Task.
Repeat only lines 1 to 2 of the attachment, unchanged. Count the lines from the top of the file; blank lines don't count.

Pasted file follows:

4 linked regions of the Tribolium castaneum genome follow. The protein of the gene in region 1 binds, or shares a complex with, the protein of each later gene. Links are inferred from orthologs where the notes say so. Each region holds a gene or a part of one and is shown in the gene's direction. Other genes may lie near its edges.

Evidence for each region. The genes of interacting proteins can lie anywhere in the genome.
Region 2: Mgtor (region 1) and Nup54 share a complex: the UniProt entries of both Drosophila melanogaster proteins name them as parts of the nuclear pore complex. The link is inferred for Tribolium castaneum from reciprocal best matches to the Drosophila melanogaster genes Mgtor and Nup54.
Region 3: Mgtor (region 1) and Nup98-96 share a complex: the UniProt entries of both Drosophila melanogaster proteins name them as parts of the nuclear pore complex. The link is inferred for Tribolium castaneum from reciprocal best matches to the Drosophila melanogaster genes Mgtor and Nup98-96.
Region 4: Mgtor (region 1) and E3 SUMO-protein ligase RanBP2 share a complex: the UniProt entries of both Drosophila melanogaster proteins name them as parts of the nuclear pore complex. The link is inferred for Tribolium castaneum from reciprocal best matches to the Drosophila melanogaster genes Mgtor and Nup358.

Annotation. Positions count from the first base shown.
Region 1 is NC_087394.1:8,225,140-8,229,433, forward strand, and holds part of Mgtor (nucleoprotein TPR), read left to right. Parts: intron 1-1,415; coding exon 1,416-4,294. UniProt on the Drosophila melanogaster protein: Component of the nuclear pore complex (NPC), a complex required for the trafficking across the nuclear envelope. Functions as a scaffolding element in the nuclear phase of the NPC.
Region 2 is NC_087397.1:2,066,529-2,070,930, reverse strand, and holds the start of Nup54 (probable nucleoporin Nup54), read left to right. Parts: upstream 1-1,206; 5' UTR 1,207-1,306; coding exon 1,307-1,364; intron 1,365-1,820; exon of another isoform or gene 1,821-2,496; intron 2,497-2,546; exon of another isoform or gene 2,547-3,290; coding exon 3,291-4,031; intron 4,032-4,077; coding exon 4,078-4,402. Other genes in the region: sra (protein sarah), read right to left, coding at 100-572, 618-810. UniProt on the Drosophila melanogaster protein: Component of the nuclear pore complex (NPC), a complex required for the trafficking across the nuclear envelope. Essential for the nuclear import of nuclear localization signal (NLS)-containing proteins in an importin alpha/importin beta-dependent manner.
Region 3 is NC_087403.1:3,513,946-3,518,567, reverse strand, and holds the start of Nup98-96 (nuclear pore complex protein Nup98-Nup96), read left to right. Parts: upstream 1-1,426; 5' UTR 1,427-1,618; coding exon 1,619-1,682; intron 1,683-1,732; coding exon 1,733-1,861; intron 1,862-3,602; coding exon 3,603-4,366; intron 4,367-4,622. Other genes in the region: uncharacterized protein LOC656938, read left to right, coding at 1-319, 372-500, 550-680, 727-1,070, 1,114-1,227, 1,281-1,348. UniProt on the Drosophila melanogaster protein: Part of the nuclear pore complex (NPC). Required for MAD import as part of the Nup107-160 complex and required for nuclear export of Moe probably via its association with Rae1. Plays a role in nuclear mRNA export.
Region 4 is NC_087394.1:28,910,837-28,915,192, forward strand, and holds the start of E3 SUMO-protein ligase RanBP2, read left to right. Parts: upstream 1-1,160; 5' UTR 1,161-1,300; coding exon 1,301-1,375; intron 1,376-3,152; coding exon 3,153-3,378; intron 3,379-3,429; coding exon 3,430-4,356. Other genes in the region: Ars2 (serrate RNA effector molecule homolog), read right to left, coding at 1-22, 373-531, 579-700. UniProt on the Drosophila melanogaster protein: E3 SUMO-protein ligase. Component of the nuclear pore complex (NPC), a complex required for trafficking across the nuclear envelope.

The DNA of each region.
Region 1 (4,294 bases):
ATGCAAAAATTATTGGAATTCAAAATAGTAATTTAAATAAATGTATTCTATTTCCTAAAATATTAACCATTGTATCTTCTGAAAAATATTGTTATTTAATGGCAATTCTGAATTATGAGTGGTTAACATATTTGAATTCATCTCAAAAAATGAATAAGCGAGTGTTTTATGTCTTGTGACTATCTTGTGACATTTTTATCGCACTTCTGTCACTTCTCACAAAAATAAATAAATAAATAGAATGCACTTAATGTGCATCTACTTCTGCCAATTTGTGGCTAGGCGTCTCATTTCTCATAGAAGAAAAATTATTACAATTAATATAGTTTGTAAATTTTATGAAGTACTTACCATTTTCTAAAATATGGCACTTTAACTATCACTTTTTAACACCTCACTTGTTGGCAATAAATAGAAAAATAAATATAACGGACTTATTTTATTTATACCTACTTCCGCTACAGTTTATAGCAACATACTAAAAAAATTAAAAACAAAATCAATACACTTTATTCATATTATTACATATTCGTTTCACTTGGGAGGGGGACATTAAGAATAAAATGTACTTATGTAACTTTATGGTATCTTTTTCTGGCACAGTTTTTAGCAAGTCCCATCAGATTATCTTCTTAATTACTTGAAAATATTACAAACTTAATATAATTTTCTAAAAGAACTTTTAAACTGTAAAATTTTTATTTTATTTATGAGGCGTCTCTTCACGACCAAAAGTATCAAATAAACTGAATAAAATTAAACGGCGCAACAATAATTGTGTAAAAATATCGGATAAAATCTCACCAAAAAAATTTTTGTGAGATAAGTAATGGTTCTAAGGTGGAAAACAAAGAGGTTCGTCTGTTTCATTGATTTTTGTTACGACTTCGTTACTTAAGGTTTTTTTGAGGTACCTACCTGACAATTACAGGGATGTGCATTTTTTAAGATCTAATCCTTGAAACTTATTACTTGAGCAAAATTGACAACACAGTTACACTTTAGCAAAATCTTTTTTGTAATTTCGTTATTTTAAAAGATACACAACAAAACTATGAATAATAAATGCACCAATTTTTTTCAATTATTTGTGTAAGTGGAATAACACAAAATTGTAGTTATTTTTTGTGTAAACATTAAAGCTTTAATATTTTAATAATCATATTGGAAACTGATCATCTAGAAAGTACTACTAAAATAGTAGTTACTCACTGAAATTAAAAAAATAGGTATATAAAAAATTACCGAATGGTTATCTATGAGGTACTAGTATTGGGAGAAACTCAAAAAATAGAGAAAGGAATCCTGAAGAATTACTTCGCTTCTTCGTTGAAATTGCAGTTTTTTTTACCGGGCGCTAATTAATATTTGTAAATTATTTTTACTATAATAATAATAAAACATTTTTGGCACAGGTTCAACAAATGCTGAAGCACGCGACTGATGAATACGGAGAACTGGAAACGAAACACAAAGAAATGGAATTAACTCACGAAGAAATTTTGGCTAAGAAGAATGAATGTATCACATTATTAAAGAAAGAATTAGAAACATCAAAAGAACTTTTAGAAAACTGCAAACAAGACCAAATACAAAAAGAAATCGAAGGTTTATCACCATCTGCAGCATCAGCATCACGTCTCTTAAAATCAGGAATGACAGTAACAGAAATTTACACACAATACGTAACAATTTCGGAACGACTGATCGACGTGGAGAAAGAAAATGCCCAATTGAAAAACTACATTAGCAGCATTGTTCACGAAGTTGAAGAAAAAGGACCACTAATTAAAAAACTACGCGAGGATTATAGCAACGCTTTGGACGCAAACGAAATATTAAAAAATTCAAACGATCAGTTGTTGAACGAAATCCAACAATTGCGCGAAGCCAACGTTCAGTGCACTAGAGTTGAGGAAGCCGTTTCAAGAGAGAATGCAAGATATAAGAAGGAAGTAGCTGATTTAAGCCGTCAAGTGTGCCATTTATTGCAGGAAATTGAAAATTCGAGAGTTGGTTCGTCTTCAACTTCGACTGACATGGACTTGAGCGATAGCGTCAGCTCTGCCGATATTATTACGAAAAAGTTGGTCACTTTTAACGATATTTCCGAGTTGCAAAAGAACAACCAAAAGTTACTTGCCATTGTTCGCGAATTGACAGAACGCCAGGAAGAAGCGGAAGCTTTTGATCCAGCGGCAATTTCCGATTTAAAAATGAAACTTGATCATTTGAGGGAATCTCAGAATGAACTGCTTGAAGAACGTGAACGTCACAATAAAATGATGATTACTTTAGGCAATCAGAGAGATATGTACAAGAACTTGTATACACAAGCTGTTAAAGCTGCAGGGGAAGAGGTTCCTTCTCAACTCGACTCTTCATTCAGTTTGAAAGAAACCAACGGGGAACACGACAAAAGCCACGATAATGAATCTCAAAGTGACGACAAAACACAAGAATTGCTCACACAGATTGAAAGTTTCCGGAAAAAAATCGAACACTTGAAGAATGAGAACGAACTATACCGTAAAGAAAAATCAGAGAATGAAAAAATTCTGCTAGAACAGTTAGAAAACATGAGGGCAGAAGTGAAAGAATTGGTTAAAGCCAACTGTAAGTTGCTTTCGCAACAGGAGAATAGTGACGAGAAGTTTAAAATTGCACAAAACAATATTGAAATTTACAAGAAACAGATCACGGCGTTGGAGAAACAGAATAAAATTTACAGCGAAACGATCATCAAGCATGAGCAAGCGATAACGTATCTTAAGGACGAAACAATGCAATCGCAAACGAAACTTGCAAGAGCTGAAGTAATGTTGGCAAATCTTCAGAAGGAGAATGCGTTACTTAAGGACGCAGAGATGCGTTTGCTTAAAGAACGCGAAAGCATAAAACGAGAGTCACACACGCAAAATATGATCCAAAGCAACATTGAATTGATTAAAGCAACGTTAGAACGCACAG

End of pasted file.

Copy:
4 linked regions of the Tribolium castaneum genome follow. The protein of the gene in region 1 binds, or shares a complex with, the protein of each later gene. Links are inferred from orthologs where the notes say so. Each region holds a gene or a part of one and is shown in the gene's direction. Other genes may lie near its edges.

Evidence for each region. The genes of interacting proteins can lie anywhere in the genome.